Understanding and Addressing Food Insecurity in Lee County

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With hectic day-to-day schedules and the overwhelm of current global events, it’s easy to take for granted the food on our plates. Yet, not everyone in our community has access to food every day, nor the guarantee that it will be nutritious and healthy. Food insecurity is a significant issue on the national scale as well as within our state, county, and neighborhoods. In this article, we discuss the meaning of food insecurity, summarize our current knowledge of barriers impacting food access, and provide ideas for how we can work together to facilitate food access for our communities who need it most.

What is food insecurity, and what factors contribute to households being food insecure?

According to the U.S. Department of Agriculture’s Economic Research Service, food security refers to the ability of a household to access sufficient food for all members at all times during the year for an active, healthy life. In that vein, food-insecure households are either uncertain in having or unable to access enough food for all members at some point during the year. In 2020, it was estimated that 6.6% (8.6 million) of U.S. households had low food security.

The ability to consistently access fresh, healthy food is impacted by several factors, both individual and environmental, which can interact to impose barriers to acquiring food. These include social and political factors, such as state and federal policies which influence the locations where food is available and pricing, as well as individual circumstances such as employment and income level, knowledge of food resources available, skills for safe food preparation, and attitudes toward food. Access to transportation can also be an issue.

What does food insecurity look like in Lee County?

According to the 2018-2019 Food Bank of Central and Eastern North Carolina’s profile for Lee County, 13.5% of residents were found to be food insecure, including 20.6% of children under the age of 18. Schools can apply to federal programs for assistance in offering low-cost or free meals for children struggling with food insecurity, such as the USDA’s School Breakfast Program and the National School Lunch Program. It was estimated that 43.7% of children in Lee County were receiving these benefits in schools at the time this profile was published. According to the 2021 Salud America! Health Equity Report Card, 17.6% of Lee County residents are currently receiving benefits through the Supplemental Nutrition Assistance Program (SNAP) which provides supplemental income to eligible low-income individuals and families to help make healthy food purchases.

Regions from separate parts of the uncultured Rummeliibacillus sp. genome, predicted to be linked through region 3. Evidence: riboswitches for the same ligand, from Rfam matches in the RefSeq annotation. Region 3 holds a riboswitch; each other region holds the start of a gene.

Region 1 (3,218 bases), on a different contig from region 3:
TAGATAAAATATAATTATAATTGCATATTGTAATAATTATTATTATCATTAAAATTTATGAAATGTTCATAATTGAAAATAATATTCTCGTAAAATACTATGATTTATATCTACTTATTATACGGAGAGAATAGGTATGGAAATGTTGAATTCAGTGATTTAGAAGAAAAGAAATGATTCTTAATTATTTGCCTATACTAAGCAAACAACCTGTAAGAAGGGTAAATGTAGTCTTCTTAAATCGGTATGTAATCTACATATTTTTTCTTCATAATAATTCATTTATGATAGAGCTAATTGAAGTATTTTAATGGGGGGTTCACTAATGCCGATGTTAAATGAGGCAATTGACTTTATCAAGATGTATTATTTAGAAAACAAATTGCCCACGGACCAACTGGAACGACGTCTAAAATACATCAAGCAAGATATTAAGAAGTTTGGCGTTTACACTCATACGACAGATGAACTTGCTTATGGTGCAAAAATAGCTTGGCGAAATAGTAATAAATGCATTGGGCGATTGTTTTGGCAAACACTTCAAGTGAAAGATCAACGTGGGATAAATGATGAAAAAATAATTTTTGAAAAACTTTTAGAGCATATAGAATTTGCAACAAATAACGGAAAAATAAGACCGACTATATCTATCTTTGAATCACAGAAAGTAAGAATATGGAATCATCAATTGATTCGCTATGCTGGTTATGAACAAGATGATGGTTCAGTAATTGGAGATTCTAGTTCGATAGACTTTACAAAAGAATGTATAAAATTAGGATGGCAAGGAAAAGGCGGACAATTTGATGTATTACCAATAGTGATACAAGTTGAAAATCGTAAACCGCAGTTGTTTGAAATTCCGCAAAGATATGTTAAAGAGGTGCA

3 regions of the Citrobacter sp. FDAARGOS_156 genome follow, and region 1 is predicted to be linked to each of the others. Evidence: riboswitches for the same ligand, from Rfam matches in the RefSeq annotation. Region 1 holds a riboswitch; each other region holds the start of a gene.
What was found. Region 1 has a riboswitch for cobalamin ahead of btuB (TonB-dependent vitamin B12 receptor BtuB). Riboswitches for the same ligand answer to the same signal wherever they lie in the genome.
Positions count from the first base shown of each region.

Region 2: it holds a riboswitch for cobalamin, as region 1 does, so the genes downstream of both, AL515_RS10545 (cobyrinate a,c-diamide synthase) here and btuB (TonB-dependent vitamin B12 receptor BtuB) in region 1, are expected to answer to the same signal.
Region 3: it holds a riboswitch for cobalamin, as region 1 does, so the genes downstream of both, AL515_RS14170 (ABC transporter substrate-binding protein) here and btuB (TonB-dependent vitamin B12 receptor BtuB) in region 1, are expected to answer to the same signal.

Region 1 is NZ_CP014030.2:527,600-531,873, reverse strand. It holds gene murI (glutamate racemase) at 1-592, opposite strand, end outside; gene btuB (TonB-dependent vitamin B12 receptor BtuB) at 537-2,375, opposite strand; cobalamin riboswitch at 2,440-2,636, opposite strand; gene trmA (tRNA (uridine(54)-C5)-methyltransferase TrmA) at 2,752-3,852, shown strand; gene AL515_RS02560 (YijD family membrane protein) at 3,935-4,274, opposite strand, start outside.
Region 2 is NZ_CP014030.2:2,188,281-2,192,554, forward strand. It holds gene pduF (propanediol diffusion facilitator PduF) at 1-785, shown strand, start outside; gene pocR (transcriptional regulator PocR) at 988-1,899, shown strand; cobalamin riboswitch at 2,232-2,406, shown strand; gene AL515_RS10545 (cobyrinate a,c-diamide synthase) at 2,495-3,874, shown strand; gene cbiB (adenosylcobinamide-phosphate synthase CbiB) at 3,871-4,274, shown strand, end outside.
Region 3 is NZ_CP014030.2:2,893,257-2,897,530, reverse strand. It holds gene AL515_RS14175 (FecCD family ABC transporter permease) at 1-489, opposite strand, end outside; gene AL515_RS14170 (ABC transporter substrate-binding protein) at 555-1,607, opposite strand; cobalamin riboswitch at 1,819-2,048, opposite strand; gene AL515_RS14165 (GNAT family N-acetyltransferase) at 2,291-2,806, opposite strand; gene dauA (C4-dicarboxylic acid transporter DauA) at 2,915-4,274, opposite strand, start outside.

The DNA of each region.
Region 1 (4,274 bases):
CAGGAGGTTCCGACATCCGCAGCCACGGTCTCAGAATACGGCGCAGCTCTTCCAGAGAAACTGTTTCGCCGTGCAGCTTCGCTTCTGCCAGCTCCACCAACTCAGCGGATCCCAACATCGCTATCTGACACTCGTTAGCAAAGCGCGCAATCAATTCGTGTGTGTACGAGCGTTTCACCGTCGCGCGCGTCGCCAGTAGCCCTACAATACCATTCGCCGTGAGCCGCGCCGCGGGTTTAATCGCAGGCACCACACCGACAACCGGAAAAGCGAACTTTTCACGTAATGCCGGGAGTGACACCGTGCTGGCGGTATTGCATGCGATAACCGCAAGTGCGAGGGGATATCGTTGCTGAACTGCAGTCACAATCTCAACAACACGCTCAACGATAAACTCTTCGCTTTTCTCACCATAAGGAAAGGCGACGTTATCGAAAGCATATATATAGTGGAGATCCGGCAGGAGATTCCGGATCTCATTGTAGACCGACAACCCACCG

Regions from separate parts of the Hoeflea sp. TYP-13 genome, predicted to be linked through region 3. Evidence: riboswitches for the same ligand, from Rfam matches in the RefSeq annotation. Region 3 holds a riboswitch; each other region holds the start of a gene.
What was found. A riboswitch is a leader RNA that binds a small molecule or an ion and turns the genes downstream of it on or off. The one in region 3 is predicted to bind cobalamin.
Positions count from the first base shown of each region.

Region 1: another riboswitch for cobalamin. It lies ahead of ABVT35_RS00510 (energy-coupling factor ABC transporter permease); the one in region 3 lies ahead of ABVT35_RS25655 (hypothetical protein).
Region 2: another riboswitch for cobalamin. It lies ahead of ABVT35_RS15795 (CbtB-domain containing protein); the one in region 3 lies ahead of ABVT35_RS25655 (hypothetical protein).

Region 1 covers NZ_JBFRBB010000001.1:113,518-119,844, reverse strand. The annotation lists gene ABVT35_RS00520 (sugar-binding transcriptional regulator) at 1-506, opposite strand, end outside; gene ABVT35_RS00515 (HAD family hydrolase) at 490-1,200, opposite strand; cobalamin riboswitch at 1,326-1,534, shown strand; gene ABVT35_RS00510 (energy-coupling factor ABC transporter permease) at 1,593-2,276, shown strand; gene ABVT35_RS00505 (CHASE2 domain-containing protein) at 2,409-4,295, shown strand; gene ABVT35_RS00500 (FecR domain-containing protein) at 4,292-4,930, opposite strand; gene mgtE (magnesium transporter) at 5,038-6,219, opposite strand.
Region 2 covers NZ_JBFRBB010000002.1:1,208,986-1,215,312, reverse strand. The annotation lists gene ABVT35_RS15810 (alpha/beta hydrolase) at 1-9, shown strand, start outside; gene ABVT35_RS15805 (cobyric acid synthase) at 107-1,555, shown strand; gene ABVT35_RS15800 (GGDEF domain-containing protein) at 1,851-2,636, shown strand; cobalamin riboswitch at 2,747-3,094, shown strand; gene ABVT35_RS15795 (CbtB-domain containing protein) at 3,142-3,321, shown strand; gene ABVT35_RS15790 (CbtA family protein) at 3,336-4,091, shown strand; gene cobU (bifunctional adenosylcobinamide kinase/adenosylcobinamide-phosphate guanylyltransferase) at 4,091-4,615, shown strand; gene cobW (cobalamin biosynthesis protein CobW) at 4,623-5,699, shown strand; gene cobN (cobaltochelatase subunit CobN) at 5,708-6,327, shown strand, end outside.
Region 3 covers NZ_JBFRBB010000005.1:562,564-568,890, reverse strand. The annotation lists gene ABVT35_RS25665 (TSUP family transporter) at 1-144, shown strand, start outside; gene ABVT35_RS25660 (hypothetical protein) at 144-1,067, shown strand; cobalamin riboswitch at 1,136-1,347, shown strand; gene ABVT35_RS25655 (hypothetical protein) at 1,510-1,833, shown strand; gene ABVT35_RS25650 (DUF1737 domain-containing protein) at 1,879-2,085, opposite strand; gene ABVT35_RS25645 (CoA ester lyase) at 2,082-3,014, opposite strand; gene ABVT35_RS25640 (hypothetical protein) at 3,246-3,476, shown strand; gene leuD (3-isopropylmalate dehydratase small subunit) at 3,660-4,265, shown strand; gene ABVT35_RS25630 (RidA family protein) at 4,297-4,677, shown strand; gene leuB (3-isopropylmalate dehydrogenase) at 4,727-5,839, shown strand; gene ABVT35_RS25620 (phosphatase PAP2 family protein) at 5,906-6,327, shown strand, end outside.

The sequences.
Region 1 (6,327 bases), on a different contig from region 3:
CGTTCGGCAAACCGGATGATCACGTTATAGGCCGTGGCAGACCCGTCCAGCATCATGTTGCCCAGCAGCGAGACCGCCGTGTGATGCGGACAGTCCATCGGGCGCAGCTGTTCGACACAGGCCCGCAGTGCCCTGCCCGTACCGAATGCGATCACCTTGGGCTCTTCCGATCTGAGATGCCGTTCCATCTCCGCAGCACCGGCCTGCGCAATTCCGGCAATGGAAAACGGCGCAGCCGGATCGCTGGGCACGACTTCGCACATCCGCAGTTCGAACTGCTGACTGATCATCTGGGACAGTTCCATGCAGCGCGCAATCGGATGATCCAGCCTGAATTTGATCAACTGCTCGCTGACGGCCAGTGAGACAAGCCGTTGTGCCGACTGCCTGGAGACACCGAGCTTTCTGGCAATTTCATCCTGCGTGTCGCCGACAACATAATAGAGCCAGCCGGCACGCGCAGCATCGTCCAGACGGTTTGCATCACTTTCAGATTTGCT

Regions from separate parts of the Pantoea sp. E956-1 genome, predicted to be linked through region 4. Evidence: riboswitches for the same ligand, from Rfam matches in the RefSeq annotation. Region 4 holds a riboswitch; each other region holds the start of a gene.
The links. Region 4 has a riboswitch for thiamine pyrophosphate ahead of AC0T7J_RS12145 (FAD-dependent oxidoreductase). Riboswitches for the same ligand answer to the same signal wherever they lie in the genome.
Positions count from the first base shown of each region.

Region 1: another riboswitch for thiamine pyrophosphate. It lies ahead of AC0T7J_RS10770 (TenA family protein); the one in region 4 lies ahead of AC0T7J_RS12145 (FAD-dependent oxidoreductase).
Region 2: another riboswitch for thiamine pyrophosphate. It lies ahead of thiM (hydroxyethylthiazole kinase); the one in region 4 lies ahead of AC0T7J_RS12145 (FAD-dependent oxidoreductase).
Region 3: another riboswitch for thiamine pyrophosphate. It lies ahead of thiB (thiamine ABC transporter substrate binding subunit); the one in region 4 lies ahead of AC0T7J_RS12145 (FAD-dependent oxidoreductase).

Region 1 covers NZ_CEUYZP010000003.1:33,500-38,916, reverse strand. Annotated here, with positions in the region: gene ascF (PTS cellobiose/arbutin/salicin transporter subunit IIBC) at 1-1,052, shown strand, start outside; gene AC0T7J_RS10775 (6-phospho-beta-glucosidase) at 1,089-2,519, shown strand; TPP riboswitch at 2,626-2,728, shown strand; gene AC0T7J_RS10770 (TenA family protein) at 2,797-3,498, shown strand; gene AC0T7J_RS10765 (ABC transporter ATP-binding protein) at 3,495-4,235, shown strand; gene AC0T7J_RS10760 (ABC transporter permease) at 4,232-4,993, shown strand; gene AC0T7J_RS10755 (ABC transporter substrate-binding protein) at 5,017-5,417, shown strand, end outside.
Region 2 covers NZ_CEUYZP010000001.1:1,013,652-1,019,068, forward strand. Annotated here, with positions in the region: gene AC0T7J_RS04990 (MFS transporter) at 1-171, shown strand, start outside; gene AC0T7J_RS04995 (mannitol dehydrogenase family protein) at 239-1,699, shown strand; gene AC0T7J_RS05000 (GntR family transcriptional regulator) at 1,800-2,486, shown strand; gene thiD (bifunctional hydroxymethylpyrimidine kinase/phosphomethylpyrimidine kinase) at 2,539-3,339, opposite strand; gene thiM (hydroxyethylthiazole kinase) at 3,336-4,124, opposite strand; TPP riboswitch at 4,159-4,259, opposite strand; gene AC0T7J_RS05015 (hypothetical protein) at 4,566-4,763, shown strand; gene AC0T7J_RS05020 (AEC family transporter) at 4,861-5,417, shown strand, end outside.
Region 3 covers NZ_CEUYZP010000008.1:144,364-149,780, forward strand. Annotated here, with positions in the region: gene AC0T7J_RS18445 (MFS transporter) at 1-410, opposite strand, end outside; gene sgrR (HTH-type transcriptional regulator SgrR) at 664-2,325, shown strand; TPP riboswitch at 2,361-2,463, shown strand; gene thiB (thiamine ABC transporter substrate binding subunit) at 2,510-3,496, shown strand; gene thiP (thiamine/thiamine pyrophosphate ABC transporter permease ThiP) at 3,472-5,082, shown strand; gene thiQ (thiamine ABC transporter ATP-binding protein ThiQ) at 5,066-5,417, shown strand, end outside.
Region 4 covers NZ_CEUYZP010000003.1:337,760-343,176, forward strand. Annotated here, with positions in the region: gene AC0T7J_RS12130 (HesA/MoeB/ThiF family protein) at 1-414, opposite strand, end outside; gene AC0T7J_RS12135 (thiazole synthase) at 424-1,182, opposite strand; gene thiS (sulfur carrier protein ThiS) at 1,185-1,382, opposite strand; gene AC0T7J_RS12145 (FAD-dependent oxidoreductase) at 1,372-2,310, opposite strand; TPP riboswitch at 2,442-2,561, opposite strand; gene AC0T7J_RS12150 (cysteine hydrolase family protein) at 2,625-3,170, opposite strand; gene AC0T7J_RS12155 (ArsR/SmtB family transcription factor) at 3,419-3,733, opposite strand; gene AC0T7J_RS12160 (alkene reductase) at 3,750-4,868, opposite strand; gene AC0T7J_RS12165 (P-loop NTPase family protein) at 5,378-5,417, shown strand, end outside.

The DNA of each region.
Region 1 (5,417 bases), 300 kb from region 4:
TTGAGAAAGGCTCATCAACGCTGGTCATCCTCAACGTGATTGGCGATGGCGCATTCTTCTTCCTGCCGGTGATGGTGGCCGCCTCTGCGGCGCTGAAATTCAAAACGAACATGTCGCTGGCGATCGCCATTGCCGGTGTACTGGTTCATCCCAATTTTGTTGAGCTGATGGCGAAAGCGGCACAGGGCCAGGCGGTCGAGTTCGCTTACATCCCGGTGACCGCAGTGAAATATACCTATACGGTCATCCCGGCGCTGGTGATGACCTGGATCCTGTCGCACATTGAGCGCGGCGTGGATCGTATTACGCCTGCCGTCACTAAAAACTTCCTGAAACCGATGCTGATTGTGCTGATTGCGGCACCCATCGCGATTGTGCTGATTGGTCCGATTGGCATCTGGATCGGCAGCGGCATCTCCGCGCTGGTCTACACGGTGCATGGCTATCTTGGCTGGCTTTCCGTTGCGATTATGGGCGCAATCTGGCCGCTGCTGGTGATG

Food access is not equally distributed amongst members of our community, with individuals belonging to non-white racial and ethnic groups being most impacted. According to Feeding America’s report “The Impact of the Coronavirus on Food Insecurity in 2020 & 2021,” a higher portion of Black (19.3%), Latino (15.8%), and Native American (23.5%) individuals lived in food-insecure households across the U.S. compared to white, non-Hispanic (8.1%) individuals in 2019 before the pandemic hit. The effects of the COVID-19 pandemic were projected to further widen these differences amongst racial groups, as well as to increase rates of food insecurity in both urban and rural settings.

How can promoting local foods help to address food insecurity?

Building a local foods system has the potential to increase food access for insecure groups to fresh, healthy food as well as to support local agriculture, food producers, and the economy. Strategies being used to address food insecurity by promoting local foods are:

  • Advocating for and promoting use of food assistance programs (ex. SNAP/EBT) at venues such as farmers’ markets and grocery stores
  • Promoting use of local foods in grocery stores, corner stores, and restaurants
  • Working with food banks and food pantries to extend access in communities and offer fresh, healthy food options
  • Organizing community-based outreach to reach food insecure groups and provide information on food assistance programs and options for low-budget healthy meals

Interested in getting involved? As part of our Local Foods priorities this year, we will be building our local foods network and identifying areas of need in Lee County. You can help us with this process! To share your ideas and for more information, please contact us at North Carolina Cooperative Extension – Lee County Center at 919-775-5624.

Meredith Favre is the Local Foods Agent for North Carolina Cooperative Extension in Lee County.